Saturday, March 3, 2012

The Incident with the Lady on the Escalator

I had a car before I moved to London from Sacramento.  I went wherever I wanted to, whenever I wanted.  Even if that meant just driving around endlessly when I was pissed off and needed to think – a gas guzzling habit that I picked up from my dad.  To be honest though, I was excited about the prospect of selling my vehicle and relying on public transportation in the UK.  In fact, I thought it would be fun and somewhat glamorous to take the tube every day and leave the navigation up to someone else.  Now instead of fighting my way through traffic and dealing with other peoples' road rage, I get to read on my way to work.

The aspect of public transportation that I never gave much thought to was other commuters.  To my pleasant surprise, I find it endlessly entertaining to watch people on the tube being themselves.  Sometimes it is inspirational - like the teenager who gave up her seat for the old man with the cane and severe limp.  Sometimes it is thought provoking - what happened to that girl to make her sit alone and cry through the last ten stops?  But sometimes I see something that makes me stop in my tracks.

The London Underground has some of the longest escalators I have ever seen.  Some seem to travel several stories to bring people either down into the depths of the earth or back up to the surface.  With these long rides, certain etiquette has been developed (and it always surprises me how well it is observed).  Those who step onto the escalators and stand there, enjoying the ride, stay on the right hand side.  Those who wish to charge up or down the escalator so they can reach their destination a minute or two faster pass on the left. 

And that is how I ended up witnessing what will now be referred to only as “the incident”.

I was standing on an escalator, admiring the colourful ads and waiting to be deposited on the train platform.  A number of people were walking down the steps on the left hand side, including a twenty-something Asian girl.  She made it two steps past where I was standing when her pencil thin stiletto landed awkwardly on the ridged edge of the escalator stair.  Immediately her ankle crumbled and her body began twisting forward.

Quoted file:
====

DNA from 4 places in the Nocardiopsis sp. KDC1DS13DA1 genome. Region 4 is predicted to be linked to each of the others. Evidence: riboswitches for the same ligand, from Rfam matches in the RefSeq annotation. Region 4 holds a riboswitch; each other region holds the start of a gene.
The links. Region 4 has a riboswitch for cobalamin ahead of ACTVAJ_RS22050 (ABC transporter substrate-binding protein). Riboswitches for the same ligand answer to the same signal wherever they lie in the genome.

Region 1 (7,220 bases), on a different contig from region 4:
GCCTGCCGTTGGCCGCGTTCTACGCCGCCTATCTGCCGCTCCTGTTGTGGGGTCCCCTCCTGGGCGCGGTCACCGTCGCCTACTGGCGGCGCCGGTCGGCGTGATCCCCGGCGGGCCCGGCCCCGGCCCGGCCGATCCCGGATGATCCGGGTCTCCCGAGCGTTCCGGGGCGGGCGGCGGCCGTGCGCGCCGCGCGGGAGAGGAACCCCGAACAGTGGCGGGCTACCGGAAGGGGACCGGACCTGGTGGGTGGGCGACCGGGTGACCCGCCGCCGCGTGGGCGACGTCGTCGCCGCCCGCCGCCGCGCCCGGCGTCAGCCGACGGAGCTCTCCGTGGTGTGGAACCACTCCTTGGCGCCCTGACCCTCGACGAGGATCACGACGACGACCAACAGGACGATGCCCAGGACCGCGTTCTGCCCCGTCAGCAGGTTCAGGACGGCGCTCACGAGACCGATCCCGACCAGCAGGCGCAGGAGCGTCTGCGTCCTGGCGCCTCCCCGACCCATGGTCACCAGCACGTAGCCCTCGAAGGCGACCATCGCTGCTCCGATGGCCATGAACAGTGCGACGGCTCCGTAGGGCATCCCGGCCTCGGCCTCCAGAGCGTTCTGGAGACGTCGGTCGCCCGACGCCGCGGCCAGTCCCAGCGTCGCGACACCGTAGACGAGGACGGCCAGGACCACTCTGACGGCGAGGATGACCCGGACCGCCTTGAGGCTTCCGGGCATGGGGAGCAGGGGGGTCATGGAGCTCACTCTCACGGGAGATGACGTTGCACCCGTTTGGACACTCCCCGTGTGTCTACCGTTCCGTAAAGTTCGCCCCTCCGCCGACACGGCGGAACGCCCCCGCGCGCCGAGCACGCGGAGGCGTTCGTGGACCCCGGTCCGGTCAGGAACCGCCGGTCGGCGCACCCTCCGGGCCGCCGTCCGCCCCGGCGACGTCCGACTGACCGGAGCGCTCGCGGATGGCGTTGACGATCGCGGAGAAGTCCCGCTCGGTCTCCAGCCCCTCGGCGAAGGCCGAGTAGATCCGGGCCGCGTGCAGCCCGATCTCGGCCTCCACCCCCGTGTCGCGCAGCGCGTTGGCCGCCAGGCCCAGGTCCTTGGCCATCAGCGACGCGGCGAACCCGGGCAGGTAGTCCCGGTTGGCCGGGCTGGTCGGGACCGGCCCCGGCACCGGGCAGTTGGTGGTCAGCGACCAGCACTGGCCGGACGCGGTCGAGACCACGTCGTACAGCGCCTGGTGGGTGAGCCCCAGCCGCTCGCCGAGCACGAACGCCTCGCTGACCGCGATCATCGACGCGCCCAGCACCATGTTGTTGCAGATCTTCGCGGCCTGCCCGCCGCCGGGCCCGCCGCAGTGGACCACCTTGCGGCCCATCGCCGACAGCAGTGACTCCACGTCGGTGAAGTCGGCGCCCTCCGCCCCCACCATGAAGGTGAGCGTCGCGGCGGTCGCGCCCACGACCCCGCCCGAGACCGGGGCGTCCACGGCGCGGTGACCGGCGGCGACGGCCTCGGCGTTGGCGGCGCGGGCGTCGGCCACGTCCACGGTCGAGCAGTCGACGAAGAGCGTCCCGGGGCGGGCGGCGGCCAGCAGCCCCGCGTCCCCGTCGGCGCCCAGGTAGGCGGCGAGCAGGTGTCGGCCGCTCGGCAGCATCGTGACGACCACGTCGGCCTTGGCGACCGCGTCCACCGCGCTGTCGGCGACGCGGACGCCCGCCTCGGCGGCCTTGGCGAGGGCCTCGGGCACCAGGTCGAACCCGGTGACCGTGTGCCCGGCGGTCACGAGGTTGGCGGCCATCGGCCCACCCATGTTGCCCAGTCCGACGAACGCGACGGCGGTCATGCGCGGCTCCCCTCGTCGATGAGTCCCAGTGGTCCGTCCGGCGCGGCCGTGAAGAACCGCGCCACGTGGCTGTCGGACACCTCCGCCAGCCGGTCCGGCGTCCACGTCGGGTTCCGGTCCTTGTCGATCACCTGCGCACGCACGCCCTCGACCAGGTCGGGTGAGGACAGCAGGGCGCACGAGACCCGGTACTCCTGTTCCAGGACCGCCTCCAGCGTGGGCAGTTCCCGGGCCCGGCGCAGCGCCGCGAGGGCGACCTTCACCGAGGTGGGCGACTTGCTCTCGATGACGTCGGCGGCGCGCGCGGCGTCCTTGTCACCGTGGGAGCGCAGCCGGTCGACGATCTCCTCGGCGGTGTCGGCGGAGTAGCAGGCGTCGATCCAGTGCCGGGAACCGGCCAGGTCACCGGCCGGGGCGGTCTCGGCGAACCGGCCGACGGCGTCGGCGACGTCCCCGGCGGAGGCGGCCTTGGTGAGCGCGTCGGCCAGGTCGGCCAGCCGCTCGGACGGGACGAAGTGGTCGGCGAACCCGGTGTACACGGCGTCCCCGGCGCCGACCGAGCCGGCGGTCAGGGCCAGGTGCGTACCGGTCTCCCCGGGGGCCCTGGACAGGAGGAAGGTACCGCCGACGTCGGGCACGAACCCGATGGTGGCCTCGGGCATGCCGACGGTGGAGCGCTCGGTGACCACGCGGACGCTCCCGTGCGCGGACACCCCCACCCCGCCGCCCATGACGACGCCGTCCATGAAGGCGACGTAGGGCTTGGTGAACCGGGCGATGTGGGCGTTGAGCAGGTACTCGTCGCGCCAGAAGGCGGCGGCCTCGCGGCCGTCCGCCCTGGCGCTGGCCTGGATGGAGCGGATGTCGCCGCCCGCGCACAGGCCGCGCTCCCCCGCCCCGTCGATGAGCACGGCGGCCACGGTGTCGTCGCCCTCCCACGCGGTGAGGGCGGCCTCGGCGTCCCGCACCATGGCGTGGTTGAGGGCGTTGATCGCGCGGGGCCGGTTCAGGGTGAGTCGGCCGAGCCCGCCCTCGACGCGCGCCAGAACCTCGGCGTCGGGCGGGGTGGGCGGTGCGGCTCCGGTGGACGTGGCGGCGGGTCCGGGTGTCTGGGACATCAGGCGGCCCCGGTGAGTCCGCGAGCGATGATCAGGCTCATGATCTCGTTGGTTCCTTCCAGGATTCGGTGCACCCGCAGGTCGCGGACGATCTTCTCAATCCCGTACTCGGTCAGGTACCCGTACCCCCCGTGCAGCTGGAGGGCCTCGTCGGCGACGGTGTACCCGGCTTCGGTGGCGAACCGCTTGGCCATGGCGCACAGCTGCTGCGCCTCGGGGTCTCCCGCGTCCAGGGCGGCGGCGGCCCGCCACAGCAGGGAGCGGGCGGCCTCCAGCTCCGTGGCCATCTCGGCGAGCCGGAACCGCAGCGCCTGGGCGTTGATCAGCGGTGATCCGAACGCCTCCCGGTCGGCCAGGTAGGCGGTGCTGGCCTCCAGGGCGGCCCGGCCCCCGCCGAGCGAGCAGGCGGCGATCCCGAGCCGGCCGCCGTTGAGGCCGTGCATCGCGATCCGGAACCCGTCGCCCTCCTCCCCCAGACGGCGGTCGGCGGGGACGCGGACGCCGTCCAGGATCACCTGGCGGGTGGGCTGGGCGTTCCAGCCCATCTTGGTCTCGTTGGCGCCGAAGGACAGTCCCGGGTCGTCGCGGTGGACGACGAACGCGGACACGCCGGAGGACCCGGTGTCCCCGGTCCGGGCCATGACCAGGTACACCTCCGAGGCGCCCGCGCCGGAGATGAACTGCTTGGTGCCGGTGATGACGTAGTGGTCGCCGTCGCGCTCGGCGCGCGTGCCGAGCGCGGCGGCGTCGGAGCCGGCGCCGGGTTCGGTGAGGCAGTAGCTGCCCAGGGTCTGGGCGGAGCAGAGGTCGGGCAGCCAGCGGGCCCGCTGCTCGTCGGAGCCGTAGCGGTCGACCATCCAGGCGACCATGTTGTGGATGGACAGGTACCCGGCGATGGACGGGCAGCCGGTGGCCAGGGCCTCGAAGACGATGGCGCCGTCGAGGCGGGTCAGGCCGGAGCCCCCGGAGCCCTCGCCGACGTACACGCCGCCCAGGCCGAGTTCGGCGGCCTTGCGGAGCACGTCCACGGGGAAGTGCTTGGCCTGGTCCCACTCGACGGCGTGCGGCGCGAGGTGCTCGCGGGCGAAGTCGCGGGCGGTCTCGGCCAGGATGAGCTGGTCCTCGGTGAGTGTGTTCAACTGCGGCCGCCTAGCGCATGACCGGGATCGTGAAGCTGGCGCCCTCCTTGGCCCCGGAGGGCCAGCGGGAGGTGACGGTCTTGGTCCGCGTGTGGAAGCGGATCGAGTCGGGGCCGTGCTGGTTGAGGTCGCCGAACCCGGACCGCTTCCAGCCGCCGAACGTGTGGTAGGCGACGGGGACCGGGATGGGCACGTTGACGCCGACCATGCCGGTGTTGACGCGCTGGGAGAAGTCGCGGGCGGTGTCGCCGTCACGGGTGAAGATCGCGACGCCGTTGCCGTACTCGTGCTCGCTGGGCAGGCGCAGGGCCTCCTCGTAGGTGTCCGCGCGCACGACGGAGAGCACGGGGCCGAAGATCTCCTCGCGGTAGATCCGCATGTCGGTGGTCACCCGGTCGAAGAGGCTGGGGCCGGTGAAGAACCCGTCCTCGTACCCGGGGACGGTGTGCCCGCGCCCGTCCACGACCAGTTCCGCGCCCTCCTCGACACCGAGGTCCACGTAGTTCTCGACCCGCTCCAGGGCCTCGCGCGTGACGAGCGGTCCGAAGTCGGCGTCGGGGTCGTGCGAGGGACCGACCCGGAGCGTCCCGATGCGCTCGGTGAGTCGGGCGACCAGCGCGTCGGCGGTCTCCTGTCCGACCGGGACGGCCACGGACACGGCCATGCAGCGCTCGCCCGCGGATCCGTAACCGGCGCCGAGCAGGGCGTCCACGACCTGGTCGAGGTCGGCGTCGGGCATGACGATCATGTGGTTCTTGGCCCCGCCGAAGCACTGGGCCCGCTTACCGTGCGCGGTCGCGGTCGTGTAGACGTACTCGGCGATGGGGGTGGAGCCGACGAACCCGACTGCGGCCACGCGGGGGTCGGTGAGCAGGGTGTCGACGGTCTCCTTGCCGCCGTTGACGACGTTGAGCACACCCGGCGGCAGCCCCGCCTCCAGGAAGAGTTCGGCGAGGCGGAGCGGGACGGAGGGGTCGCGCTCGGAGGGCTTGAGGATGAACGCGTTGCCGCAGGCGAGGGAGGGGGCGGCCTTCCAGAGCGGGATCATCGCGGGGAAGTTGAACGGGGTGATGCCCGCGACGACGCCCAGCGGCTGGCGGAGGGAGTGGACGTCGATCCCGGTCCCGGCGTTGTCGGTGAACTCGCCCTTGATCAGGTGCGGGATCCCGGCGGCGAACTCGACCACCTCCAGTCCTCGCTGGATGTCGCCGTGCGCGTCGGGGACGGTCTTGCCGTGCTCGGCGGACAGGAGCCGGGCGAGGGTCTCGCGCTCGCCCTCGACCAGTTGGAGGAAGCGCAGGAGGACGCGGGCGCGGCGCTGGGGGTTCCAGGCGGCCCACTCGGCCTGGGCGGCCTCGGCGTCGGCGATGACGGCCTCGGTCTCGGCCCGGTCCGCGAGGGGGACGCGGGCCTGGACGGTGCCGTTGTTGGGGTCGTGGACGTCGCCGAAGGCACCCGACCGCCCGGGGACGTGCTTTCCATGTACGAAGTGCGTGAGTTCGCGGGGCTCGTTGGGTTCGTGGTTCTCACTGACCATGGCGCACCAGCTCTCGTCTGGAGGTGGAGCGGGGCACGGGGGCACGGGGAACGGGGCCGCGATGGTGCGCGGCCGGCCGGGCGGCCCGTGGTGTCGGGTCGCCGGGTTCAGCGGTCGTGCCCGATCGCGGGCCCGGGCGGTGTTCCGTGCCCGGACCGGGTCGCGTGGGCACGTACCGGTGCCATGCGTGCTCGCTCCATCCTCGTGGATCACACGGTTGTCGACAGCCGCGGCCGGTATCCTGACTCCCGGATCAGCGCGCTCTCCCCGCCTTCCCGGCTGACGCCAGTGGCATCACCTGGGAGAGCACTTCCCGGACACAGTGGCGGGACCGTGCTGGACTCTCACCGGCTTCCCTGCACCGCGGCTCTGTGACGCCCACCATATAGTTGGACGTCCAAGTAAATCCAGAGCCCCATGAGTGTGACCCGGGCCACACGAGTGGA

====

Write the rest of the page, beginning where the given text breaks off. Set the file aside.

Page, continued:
I barely had time to gasp at the possibility she was in for a very painful (and long) header down the stairs, when the young man who happened to be walking behind her grabbed her by the shoulders and pulled her backwards. 

“Ahhhhhhh.  Ahhhhhhhhh.  Ahhhhhhhhh.” She began to scream as she landed roughly in a seated position. These were the shrieks of someone who thought her life was in danger, not someone who had been helped by a Good Samaritan.  She confirmed my thought when she turned around a half second later. 

“What do you think you are doing,” she spat. If looks could kill, this would have been acid in the face.

“You were falling…” he trailed off shakily. 

Mouth agape, I watched the woman huff loudly, stand and hurry down the escalator before any further harm could be inflicted on her person.  Shortly after the young man followed, a bewildered expression on his face.

I wish I had said something to the young man.  It upsets me that someone who was honestly trying to do a good deed would encounter a reaction like that.  I would be surprised if this guy doesn’t have second thoughts before trying to assist someone in the future.

But what really bothers me is the girl.  Really?  You fall down and are shocked that someone puts their hands on you to assist.  In some ways I want to feel badly for her.  I mean, what must have happened in her life to make her so suspicious of strangers?

I would like to say that this would never have happened at home.  I would like to think that I come from a place that has people who are more understanding.  Except that I know it could have happened.  Maybe not in the exact same way, but with its own unique California twist.  Oh well.  The only thing I know for certain is that I will never understand people.  But I do have a lot more time to watch them than I used to.

I also know that karma is a bitch.


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